Fernando Higueras was the visionary architectural genius who designed the first five-star hotel on Lanzarote – the Meliá Salinas – and helped César Manrique to transform Lanzarote.
One day in 1959 or 1960, a 29-year-old architecture graduate called Fernando Higueras was queueing in Casa Macarrón, an artists’ supplies shop in Madrid, when he recognised another face in the queue. That face belonged to César Manrique, eleven years older than him and a well-known face in Madrid’s art scene. The two got chatting, and the resulting friendship led to some of Lanzarote’s most inspiring architectural projects.
Manrique contracted Higueras to design his house in Camorritas, Madrid. This spectacular building, with jutting balconies of wood and reinforced concrete, and a large tree actually inside the building, reflected both Manrique’s ideas of blending art with nature and Higueras’s audacious style.
Higueras visited Lanzarote in 1962, to look at the land around Papagayo beach, where he had been hired to design a home for a Swiss banker. The following year he returned to draw up an urbanisation plan for Playa Blanca which was so revolutionary that it has been acquired by the Museum of Modern Art in New York.
These projects, along with several other incredible visions that would have transformed Lanzarote, never came to fruition. Among them were the “City of Seagulls” – a community of house shaped like clusters of mussels, clinging onto on the Famara cliffs overlooking La Graciosa.
Higueras’ widow Lola Botia explains that “These ideas are still ahead of their time today. In the 60s and 70s, promoters weren’t ready for Fernando’s ideas and didn’t have enough vision to see how fantastic they could have been.”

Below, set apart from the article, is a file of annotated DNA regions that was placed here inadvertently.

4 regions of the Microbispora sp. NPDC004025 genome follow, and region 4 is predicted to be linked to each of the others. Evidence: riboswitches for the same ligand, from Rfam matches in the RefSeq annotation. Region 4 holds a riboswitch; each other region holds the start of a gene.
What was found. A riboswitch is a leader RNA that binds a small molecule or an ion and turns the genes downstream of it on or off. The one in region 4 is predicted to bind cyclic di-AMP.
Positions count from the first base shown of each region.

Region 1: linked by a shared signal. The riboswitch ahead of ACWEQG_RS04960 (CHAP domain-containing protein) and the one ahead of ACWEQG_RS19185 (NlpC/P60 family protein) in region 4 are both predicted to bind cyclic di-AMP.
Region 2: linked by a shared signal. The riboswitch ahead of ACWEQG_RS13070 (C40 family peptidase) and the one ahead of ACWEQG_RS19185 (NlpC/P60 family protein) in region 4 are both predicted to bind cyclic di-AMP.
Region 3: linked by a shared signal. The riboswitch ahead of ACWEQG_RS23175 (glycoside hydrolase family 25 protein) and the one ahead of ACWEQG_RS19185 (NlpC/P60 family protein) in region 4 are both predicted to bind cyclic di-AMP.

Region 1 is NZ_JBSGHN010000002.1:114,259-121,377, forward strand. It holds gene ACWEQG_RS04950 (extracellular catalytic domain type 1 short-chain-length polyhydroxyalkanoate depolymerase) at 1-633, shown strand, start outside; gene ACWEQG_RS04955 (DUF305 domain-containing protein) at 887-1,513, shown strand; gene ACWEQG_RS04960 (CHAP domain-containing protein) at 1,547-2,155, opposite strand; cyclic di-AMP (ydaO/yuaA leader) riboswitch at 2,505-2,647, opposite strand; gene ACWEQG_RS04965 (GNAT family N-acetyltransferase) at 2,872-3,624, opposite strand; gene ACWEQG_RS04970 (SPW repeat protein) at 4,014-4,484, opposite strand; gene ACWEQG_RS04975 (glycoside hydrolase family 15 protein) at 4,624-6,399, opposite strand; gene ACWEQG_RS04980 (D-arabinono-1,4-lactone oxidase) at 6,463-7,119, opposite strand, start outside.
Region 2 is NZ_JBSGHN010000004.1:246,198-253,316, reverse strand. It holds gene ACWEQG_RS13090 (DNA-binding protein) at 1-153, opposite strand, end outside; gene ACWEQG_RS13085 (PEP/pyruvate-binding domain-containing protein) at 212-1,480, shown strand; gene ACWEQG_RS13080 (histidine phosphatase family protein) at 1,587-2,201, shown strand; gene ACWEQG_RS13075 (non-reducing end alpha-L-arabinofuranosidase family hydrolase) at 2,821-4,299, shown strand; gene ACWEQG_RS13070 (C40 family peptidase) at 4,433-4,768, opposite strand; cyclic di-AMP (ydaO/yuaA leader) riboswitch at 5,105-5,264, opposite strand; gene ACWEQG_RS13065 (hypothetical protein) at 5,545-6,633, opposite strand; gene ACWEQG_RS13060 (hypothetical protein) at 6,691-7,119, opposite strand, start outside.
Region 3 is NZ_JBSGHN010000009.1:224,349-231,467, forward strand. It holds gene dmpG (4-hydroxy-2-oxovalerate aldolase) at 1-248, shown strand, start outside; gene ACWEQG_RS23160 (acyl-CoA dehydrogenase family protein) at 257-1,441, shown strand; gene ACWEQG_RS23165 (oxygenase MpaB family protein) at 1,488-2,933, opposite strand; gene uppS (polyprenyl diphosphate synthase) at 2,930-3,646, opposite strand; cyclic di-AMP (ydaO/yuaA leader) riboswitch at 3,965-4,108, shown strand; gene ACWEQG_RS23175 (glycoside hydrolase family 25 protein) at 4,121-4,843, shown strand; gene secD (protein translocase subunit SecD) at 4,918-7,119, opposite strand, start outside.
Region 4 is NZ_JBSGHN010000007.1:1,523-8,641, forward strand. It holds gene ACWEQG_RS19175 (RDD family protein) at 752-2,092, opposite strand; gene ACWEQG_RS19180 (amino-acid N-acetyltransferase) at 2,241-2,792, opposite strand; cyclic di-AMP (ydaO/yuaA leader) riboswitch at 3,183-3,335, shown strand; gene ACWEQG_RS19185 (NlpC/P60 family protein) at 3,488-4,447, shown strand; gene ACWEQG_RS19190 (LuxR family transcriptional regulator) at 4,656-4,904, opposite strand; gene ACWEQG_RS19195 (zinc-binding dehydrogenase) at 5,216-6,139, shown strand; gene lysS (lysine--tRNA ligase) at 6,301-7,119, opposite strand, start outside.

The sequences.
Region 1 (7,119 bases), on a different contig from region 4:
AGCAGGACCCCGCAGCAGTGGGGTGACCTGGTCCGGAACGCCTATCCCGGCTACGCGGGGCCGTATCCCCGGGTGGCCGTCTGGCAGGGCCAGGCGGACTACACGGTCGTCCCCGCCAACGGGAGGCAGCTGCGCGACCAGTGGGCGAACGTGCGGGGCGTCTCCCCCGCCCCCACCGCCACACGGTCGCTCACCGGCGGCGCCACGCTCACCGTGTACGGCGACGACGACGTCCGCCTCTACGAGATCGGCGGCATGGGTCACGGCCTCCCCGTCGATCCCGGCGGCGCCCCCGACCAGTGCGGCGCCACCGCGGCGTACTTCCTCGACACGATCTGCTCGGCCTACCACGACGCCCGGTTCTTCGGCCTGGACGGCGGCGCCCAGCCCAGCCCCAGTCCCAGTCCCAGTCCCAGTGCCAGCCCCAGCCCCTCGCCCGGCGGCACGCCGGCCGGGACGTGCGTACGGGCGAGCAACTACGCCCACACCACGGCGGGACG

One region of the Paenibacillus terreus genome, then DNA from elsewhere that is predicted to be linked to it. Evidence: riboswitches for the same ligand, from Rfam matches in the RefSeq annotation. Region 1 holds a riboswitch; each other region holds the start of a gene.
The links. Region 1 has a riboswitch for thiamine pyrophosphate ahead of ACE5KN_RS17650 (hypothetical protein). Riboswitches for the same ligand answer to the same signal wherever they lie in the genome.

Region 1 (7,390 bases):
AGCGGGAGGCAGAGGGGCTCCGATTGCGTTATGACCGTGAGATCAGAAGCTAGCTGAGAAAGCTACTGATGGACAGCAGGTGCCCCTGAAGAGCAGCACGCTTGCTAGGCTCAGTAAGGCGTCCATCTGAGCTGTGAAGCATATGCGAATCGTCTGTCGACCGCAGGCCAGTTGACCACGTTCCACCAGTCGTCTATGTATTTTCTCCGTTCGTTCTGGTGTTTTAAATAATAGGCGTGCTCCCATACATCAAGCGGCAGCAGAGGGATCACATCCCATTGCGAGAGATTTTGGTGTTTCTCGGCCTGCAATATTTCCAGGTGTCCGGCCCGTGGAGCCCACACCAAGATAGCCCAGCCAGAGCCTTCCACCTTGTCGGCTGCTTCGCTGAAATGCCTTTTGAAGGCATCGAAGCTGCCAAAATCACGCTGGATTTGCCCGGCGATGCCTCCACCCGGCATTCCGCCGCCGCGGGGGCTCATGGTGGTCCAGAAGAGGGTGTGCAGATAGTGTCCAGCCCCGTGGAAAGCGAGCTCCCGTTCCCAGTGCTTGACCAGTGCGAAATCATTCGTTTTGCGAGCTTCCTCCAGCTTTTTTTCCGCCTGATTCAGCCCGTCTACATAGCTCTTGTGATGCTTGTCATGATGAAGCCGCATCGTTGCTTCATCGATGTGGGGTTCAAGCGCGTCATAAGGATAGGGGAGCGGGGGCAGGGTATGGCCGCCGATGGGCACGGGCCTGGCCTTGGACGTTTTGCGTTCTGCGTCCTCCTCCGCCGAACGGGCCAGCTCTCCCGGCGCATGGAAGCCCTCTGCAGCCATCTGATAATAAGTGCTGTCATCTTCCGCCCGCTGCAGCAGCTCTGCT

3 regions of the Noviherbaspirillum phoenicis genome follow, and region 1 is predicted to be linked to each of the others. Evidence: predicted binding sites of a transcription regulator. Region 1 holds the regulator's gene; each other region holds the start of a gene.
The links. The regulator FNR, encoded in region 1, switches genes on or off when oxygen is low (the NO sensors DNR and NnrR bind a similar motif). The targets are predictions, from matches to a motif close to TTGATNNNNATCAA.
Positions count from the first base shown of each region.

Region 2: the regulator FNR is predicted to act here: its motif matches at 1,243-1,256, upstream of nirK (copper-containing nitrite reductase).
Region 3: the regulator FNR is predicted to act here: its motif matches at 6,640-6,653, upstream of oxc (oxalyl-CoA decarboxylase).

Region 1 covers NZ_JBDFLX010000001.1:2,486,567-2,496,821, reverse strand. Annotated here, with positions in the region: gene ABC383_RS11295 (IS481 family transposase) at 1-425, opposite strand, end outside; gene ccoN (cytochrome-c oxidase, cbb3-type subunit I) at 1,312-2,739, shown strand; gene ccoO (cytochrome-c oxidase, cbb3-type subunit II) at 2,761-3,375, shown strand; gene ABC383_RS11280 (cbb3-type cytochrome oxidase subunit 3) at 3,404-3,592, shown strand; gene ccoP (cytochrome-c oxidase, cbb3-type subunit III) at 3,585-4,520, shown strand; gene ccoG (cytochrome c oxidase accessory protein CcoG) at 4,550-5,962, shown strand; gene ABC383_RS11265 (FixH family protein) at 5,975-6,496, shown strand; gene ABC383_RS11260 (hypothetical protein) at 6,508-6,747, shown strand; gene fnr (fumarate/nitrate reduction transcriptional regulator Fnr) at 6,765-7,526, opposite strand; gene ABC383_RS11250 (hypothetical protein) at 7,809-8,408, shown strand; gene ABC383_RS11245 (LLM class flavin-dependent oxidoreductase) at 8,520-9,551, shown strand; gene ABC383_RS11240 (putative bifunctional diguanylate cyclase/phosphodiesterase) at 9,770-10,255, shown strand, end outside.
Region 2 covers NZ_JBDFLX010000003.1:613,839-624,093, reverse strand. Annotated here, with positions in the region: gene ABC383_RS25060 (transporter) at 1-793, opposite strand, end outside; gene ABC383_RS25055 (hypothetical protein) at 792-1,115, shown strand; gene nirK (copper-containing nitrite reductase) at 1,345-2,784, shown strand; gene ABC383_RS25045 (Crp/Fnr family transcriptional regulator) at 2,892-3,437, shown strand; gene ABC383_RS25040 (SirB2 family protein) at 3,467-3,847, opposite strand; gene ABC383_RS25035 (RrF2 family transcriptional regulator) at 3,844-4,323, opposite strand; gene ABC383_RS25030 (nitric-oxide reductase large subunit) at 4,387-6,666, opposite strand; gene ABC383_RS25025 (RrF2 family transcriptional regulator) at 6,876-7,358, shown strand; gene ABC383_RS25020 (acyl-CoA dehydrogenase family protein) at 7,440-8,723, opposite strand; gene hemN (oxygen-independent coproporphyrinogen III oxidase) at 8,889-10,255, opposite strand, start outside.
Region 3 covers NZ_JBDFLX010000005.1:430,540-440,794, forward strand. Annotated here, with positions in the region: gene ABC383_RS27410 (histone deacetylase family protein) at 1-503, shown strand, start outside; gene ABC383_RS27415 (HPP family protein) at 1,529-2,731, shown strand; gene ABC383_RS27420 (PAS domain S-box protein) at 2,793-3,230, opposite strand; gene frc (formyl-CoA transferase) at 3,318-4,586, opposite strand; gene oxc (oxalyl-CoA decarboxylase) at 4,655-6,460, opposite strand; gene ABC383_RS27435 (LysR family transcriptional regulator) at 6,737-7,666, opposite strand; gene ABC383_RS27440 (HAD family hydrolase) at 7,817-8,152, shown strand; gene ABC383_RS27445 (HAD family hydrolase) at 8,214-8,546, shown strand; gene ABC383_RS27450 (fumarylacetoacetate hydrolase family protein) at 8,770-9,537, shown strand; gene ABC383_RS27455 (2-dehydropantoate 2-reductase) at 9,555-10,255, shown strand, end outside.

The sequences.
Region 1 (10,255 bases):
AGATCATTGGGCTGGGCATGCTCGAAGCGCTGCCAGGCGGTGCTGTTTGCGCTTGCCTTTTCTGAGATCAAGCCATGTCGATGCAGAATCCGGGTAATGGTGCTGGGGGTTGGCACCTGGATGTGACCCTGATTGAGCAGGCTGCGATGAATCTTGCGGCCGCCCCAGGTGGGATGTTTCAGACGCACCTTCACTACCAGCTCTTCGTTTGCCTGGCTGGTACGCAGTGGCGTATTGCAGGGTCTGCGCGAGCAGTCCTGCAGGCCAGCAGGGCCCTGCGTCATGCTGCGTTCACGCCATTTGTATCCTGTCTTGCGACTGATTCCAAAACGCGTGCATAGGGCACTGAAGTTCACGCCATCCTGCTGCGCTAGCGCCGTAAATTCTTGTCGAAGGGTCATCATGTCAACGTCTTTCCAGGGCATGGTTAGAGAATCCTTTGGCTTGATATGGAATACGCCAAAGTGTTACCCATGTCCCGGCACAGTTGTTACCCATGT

In the 1970s, however, Higueras did take charge of some major projects on Lanzarote – chief among them being the island’s first five-star hotel, the Meliá Salinas in Costa Teguise. He would fly over every fifteen days to check how work on the hotel was progressing, and each time he would be met at the airport by César Manrique and stay as a guest at his home in Tahiche.
The Meliá Salinas is almost certainly the most impressive of all the pleasure palaces built in the 70s and 80s on Lanzarote. Built by Higueras according to the brutalist current of the time, it is a poem in concrete – a spectacularly modern building that also hints at the ancient terraces of the island’s farmers. Manrique also worked on the hotel’s gardens – both the exterior pool and the stunning hanging gardens inside the hotel itself, and it soon became the most profitable part of the Sheraton chain’s empire.
Higueras also designed the Palace at La Mareta, known as the King’s House, and carried out renovations on the Palacio Spinola, Teguise’s most emblematic colonial building, but it is the Hotel Meliá Salinas that remains his greatest achievement on Lanzarote.
Lola Botia has told El País, “Manrique said that Lanzarote was the ugly duckling of the Canary Islands, but there they both committed themselves to a way of understanding landscapes that, until then, no one had understood before. It was a prediction of the ecological movement, and they turned a dream into reality.”
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